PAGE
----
. Ergonomics make this feel like a real motorcycle-peg location, bar and seat are all up to par.
. Big fork provides great feel and ample performance for real riding.
. Mellower delivery gets great traction and is thus more usable than the Zero-X.
. Standard-sized spokes make strong wheels.
. Rear brake pedal was familiar to most (though a hand brake is also available).
. Graphics and plastics look stealth and aggressive.
. Feels planted and stable, even at speed.
. Strong brake components and other hardware have stout build.
. Hides its weight well and doesn’t feel overly heavy on the track.
. Belt drive to relay sprocket takes drive forces off motor.What’s Not:
. Tamer power delivery may be better for technical riding but isn’t as fast over open terrain, especially at top speed.
. Inconsistent and erratically delayed power delivery; throttle does not feel as directly connected to power delivery as the Zero-X.
. Rear shock feels sag-less, springy and less progressive compared to the fork.
. No kill switch-be careful with the key on!
. Tires are more dual-sport than dirt.
. Power seems to taper down just a little after about 10 minutes, and then stays there for the duration of charge.
. Battery takes longer to recharge than the Zero-X and simply doesn’t hold a charge as long-we saw 45 minutes at a trail pace and 25 minutes of hard riding before a considerable power loss.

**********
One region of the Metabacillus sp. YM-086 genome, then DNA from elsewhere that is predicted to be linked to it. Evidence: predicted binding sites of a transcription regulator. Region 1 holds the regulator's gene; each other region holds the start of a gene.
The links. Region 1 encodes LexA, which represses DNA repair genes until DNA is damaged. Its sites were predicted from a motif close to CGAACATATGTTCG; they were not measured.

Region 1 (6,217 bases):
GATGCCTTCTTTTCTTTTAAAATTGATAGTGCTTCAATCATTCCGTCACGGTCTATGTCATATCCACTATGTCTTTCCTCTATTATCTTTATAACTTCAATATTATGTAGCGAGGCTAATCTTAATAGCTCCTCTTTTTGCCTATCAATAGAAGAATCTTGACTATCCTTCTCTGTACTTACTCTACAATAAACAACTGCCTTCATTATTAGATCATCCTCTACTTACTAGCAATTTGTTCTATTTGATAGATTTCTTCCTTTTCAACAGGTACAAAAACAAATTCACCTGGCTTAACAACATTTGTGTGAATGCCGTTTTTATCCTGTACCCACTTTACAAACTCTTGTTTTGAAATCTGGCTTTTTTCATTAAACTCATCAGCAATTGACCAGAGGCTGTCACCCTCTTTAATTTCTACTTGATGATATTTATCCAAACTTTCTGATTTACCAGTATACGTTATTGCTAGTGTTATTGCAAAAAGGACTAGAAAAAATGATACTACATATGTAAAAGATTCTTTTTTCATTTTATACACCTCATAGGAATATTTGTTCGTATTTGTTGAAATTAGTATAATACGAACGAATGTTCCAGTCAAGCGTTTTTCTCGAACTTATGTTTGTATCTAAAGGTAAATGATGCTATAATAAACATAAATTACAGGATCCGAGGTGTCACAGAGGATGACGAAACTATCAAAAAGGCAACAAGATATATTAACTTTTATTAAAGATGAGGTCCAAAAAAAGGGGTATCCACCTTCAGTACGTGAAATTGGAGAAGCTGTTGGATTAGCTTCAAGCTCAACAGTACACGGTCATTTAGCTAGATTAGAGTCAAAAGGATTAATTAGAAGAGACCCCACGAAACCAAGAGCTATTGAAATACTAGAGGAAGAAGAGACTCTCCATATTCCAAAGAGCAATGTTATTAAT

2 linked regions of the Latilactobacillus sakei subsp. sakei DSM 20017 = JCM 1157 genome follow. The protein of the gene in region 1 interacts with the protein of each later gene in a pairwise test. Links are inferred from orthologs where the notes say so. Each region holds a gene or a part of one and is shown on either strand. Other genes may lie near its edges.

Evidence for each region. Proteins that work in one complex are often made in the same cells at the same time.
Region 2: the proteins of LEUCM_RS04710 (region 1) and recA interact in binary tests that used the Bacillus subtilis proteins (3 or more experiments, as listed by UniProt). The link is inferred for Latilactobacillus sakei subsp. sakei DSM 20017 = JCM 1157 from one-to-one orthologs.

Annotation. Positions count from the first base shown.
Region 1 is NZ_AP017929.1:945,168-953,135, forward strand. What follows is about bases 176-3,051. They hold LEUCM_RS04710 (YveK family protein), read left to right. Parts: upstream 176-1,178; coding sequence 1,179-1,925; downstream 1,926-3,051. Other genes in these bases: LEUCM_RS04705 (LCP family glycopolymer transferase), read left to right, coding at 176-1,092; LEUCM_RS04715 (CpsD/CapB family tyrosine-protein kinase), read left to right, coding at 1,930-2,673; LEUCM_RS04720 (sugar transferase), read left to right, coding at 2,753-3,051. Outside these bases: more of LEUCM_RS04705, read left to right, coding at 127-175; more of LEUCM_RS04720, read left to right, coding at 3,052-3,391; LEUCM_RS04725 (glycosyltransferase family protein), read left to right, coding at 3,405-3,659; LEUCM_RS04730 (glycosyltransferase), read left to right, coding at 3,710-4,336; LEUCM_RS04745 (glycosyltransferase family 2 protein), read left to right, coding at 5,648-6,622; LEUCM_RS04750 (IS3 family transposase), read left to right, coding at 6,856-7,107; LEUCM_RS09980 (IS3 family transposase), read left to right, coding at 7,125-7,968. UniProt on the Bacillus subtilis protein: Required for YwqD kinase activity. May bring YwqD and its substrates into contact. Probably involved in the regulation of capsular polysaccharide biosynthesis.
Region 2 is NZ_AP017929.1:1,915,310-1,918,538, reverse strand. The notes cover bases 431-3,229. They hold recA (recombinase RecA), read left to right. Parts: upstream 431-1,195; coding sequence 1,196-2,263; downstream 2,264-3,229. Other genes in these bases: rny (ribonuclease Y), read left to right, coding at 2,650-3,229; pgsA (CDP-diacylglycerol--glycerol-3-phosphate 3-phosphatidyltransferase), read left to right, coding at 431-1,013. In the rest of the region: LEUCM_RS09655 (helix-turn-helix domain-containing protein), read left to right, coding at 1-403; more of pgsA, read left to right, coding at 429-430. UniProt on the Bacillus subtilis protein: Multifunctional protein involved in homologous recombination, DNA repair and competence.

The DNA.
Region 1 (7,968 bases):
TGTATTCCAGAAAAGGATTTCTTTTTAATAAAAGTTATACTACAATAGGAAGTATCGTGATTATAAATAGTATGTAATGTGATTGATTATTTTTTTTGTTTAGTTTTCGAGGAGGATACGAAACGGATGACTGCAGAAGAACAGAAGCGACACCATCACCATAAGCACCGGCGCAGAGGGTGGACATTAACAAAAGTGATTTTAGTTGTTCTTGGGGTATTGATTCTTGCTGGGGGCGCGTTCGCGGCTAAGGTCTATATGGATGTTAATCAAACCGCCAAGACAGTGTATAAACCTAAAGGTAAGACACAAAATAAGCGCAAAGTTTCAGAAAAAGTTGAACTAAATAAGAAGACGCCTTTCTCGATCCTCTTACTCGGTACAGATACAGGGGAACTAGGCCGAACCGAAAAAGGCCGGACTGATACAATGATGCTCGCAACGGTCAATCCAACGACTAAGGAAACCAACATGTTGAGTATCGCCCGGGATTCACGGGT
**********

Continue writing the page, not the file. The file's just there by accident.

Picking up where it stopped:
. Nonremovable battery leaves no option but plug-and-don’t-play while it charges.The Winner
When you get down to it, it’s difficult to declare an outright winner between these two machines. The Zero-X boasts an awesome, consistent power delivery that just may overlap the chassis’ handling and ergonomic oddities. The bike altogether feels like a motorized bicycle, but many of the Zero-X’s shortcomings-suspension, grips, spokes and graphics-can be fixed. On the other hand, the Quantya Track feels like riders-not just engineers-built it, though this shows on the scale. The power may not be as consistent as the Zero-X, but the easier initial hit makes the Quantya easier to ride (particularly in off-road situations), and the ergonomics are solid. Between the two machines, the absolute best electric bike would be a combination of the two, as the Quantya’s ergonomics and strength with the Zero-X’s battery would be a sweet machine. But if we have to pick a winner, we’d hand it to the Zero-X based on the simple fact that the longer-lasting, removable battery equals more time in the saddle. And since we’ve been having so much fun on these, we really value saddle time!